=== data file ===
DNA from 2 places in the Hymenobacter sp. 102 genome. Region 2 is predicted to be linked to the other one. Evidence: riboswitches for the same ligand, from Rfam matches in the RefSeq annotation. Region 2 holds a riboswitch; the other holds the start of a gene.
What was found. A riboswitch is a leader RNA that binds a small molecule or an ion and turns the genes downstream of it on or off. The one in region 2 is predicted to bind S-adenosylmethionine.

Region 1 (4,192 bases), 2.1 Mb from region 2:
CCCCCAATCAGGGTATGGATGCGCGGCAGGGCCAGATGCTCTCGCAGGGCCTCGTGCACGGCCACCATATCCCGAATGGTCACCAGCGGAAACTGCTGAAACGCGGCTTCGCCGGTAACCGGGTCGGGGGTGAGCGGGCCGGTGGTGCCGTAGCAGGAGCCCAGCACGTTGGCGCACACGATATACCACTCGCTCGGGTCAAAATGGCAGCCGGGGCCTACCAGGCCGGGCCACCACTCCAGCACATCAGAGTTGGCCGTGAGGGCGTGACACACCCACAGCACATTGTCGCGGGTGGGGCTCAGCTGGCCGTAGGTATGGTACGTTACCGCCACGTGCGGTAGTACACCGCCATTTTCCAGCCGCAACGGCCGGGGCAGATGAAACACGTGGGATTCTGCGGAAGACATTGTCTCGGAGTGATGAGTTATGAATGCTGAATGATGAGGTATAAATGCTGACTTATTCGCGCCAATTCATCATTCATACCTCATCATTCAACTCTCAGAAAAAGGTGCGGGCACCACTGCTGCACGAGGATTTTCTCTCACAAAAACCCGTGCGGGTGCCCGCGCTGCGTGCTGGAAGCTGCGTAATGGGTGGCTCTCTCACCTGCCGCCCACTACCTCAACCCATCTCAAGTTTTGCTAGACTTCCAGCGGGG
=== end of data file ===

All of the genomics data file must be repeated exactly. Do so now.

DNA from 2 places in the Hymenobacter sp. 102 genome. Region 2 is predicted to be linked to the other one. Evidence: riboswitches for the same ligand, from Rfam matches in the RefSeq annotation. Region 2 holds a riboswitch; the other holds the start of a gene.
What was found. A riboswitch is a leader RNA that binds a small molecule or an ion and turns the genes downstream of it on or off. The one in region 2 is predicted to bind S-adenosylmethionine.

Region 1 (4,192 bases), 2.1 Mb from region 2:
CCCCCAATCAGGGTATGGATGCGCGGCAGGGCCAGATGCTCTCGCAGGGCCTCGTGCACGGCCACCATATCCCGAATGGTCACCAGCGGAAACTGCTGAAACGCGGCTTCGCCGGTAACCGGGTCGGGGGTGAGCGGGCCGGTGGTGCCGTAGCAGGAGCCCAGCACGTTGGCGCACACGATATACCACTCGCTCGGGTCAAAATGGCAGCCGGGGCCTACCAGGCCGGGCCACCACTCCAGCACATCAGAGTTGGCCGTGAGGGCGTGACACACCCACAGCACATTGTCGCGGGTGGGGCTCAGCTGGCCGTAGGTATGGTACGTTACCGCCACGTGCGGTAGTACACCGCCATTTTCCAGCCGCAACGGCCGGGGCAGATGAAACACGTGGGATTCTGCGGAAGACATTGTCTCGGAGTGATGAGTTATGAATGCTGAATGATGAGGTATAAATGCTGACTTATTCGCGCCAATTCATCATTCATACCTCATCATTCAACTCTCAGAAAAAGGTGCGGGCACCACTGCTGCACGAGGATTTTCTCTCACAAAAACCCGTGCGGGTGCCCGCGCTGCGTGCTGGAAGCTGCGTAATGGGTGGCTCTCTCACCTGCCGCCCACTACCTCAACCCATCTCAAGTTTTGCTAGACTTCCAGCGGGG